More and more, cash flow forecasts are in demand from business owners who want to responsibly manage their cash and make informed business decisions. This creates a growing need for a new accountancy service. And the best part? You no longer need to use spreadsheets to build a forecast and keep it up to date.
Why cash flow forecasting is in demand
Cash flow forecasting is in demand now more than ever due in part to the rise of cloud accounting. With fully cloud-based tools such as Xero, QuickBooks Online and FreeAgent, financial information is now more available than ever to business owners. Yet none of these tools properly tackle the need for a granular cash flow forecast that takes into account actual data around bills and invoices.
Business owners, now used to instant financial visibility, are left with half the picture, leaving a clear gap for accountants to fill. With cloud accounting tools at accountants’ fingertips, previously arduous manual tasks such as cash flow forecasting can now be much more streamlined.
A second draw for business owners to keep an eye on cash are the lessons learned since the 2008 financial crisis. In that time, businesses closed at an unprecedented rate due to cash flow issues. According to the Huffington Post, more than 170 million small businesses in the US went under between 2008-2012.
This means that many business owners as well as investors have recent experience of being part of businesses that struggled with cash, and do not want to repeat past mistakes. Having a continuously updated cash flow forecast is one of the first steps towards good governance.
Why business owners need visibility on their cash flow
There are numerous reasons why business owners and their CFOs need to keep a close eye on cash movements.
Forecasting should be the first step
No matter what your clients are planning for their business, a cash flow forecast should be the start to that journey. Understanding whether or not plans are feasible in cold hard cash, rather than more idealistic P&L, is crucial to avoid disaster.
Gaining trust from stakeholders
Investors and loan providers have a clear stake in a business’s success and are free from involvement in day to day firefighting. This means that they tend to think in terms of the big picture. They want their CEOs to do the same, and have a clear idea of where the business is going and how it will reach its ambitious targets. Providing investors with a cash flow forecast for a best, average, and worst scenario will instill confidence and trust in the CEO’s abilities, and make it easier to raise more investment.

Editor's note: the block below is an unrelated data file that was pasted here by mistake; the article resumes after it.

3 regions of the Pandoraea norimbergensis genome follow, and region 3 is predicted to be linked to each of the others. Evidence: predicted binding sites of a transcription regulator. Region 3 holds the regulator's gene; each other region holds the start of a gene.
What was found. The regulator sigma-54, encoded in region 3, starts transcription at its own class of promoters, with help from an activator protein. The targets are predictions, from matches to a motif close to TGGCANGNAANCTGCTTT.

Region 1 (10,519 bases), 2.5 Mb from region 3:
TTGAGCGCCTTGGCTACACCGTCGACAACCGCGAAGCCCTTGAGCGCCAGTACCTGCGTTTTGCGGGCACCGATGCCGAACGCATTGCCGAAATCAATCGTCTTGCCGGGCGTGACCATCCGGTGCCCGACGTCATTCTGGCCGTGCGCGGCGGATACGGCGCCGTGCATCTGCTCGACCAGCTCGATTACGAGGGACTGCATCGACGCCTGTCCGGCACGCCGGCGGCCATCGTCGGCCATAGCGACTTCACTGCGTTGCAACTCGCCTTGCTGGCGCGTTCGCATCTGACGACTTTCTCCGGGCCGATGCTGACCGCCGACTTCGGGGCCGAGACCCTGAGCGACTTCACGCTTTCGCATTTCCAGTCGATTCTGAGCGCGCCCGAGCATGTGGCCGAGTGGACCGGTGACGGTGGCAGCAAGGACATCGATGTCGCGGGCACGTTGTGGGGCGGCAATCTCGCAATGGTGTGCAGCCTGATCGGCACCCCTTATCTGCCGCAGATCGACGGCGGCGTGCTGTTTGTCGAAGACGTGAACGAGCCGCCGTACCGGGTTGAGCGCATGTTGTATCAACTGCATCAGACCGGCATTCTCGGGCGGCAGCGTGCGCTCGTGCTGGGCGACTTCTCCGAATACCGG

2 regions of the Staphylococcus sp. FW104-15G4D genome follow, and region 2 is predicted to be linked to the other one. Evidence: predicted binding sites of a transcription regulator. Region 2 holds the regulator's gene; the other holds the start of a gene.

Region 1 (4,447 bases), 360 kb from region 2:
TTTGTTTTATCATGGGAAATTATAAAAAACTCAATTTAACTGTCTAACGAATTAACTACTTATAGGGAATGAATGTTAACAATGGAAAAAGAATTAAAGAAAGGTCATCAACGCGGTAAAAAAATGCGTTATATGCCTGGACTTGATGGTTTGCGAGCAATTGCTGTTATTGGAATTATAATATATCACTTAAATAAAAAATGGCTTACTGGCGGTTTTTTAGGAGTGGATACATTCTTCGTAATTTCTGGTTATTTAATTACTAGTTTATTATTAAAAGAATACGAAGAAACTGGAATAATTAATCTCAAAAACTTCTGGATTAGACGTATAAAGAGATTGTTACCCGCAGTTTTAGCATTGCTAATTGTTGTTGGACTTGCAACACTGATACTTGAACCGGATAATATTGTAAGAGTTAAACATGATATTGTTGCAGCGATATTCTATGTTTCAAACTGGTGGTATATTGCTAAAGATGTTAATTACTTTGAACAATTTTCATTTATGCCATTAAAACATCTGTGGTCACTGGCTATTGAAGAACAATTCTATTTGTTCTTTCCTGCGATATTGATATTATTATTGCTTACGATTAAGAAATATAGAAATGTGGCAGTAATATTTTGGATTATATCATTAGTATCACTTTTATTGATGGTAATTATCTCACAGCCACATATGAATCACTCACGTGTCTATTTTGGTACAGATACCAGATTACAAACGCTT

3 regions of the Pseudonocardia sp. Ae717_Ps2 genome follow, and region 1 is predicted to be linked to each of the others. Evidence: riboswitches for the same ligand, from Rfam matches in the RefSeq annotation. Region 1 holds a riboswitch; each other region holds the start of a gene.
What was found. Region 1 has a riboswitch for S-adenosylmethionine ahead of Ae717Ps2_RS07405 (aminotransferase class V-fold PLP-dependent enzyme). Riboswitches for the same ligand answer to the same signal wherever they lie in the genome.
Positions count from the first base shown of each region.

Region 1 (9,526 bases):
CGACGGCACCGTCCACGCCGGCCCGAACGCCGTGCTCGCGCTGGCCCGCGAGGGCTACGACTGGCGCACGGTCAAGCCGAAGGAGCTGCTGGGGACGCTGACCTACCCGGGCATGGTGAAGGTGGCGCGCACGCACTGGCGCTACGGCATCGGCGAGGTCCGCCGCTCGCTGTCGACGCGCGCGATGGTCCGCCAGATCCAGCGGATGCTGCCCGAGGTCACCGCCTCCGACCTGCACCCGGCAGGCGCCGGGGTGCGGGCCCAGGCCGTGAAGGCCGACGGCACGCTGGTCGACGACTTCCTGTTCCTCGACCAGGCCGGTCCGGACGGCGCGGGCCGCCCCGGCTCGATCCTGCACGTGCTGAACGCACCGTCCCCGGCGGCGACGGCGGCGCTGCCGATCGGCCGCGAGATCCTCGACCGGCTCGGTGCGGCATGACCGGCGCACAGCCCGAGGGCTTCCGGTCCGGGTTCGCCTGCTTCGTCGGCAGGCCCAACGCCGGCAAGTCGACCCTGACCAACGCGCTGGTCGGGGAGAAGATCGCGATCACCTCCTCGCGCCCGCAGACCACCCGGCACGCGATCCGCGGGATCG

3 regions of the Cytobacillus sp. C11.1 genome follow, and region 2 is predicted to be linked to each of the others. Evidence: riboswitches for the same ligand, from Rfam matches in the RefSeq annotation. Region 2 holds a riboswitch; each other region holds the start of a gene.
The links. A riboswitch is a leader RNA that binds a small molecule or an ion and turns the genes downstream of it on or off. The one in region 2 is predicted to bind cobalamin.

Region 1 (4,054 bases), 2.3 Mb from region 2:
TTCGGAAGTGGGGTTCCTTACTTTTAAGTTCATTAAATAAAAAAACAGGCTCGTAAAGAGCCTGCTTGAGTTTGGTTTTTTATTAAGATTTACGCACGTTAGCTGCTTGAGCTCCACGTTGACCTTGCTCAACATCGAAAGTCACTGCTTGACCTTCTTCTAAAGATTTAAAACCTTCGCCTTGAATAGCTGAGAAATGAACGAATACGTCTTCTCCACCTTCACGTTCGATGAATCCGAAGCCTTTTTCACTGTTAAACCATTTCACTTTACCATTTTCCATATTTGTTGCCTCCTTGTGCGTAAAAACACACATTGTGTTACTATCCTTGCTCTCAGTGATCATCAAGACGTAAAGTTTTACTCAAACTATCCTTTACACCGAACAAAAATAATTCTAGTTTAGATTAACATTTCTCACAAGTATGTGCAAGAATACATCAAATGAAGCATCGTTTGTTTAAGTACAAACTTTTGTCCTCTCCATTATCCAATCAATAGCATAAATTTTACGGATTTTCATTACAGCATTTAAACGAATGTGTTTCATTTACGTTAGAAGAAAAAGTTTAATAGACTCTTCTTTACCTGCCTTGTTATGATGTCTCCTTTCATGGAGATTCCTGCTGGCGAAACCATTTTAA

Identify shortfalls ahead of time
Forecasting a client’s future bank balance allows you to help them see when they may have a cash shortage that could cripple their business well in advance. It also gives them enough time to do something about it. By identifying a cash gap ahead of time, your clients might be able to access better loan rates or be able to tighten up their payment terms to bridge the gap. As the saying goes, forewarned is forearmed.
Pay suppliers on time
Whether your clients pay their suppliers on time will impact their reputation, and may affect whether or not suppliers continue to work with them. Helping them understand how much cash they will have in the bank will show your clients whether they can afford to pay on time, or whether they need to manage expectations with suppliers.
Track spending and stay within budget
Having an overall idea of how much comes in and out of your business is great, but are your clients always right? A profit and loss or a balance sheet will give your clients a snapshot of what is happening right now, but it won’t show the future in terms of the cash they will actually have. In other words, it won’t be ‘real.’ With a cash flow forecast that has been updated with actuals, your clients can compare their best guess to what really happened, helping them to see if they need to update their forecasts.
Get on top of accounts receivable
By doing a cash flow forecast that takes into account invoices for debtors and bills from creditors, you’ll be more easily able to help clients identify who is consistently paying late, enhancing their credit control process. You could go a step further to model different payment dates on overdue invoices to see the true impact of late payments.
How to avoid cash flow spreadsheets
Cash flow spreadsheets are a nightmare. They are hard to maintain and can be very error-prone. A way to avoid that hassle is to use a cloud-based tool like Float to connect to your accounting software (Xero, QuickBooks Online or FreeAgent). Float automatically imports your accounting data every day to populate your forecasts with actuals, saving you time and keeping your clients happy. They report that customers who used to spend 1-2 days a month on their cash flow forecasts are able to reduce that to a matter of minutes using their tool.
This was a guest post from Float. To find out more about their award winning cash flow forecast software, click here.